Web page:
Portuguese monkeypox cases surpass 200

Portuguese monkeypox cases surpass 200

Portugal has more than 200 cases of monkeypox, with 18 more infections confirmed in the past 24 hours, the General Directorate of Health of Portugal announced today.

To date, Portugal’s National Institute of Health, Doutor Ricardo Jorge (INSA), has confirmed 209 human cases of monkeypox virus infection, the DGS told DGS in a statement posted on its website.

All confirmed infections occurred in men between the ages of 19 and 61, the majority of whom were under 40, the health authority said, adding that the patients were still undergoing clinical follow-up and were in stable condition.

Most of the infections are in Lisbon and the Tejo Valley, but there are also cases in the northern and Algarve regions.

The DGS said it is analyzing information gathered through epidemiological surveys to help assess the outbreak at the national and international levels.

DGS continues to monitor the situation at the national level with European institutions.

More than 1,000 cases of monkeypox have been confirmed in 29 non-endemic countries, the director-general of the World Health Organization (WHO) said on Wednesday, warning that there was already community transmission in some areas.

In documents about the disease posted on the website, the DGS advises anyone with symptoms and signs consistent with the disease, especially if they have been in close contact with someone who may have been infected, to contact an infection screening center. Use emergency services for advice and assessment, or call SNS Hotline 24 (808 24 24 24).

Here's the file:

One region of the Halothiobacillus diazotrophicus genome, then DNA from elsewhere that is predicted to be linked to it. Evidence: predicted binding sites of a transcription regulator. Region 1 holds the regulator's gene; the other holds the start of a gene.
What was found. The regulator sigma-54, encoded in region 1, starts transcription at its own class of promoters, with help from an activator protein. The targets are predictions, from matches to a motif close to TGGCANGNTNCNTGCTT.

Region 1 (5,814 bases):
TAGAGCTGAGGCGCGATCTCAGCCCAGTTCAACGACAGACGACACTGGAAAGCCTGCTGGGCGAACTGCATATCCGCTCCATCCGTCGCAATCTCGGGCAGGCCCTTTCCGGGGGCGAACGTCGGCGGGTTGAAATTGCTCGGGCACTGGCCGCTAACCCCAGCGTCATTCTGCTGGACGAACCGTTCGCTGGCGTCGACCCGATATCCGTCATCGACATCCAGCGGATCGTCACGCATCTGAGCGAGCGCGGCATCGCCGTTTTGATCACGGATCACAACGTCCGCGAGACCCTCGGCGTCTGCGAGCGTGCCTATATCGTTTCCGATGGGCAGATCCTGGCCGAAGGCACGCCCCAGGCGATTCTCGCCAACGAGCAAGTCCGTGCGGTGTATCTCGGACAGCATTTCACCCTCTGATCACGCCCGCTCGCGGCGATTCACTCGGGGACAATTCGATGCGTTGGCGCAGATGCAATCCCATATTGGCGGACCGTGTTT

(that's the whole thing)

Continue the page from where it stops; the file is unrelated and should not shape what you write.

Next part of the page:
DGS explained that infection can be spread from one person to another through close physical contact, including sexual contact. “It is not known whether monkeypox virus can be transmitted through semen or vaginal fluids, but direct, skin-to-skin contact during sex can transmit it,” the document emphasizes.

Infection can also be spread by touching items such as personal clothing, bedding, towels, cutlery, plates, or other contaminated personal utensils.

“Thus, people who have been in close contact with an infected person, including health care professionals, cohabitants and sexual partners, are at greater risk of transmitting the disease to them,” the document reads, adding that “it is not yet known whether anyone has People who are infected with the virus, but who have not yet shown any signs or symptoms of infection (hence the incubation period), can spread the virus.”

The most common symptoms are fever, severe headache, muscle pain, back pain, tiredness, swollen lymph nodes, and the progressive appearance of a rash affecting the skin and mucous membranes.

Lesions typically begin 1 to 3 days after a fever, may be flat or slightly raised, with clear or yellowish fluid, and eventually ulcerate and form a crust, which then dries and falls off, DGS said.

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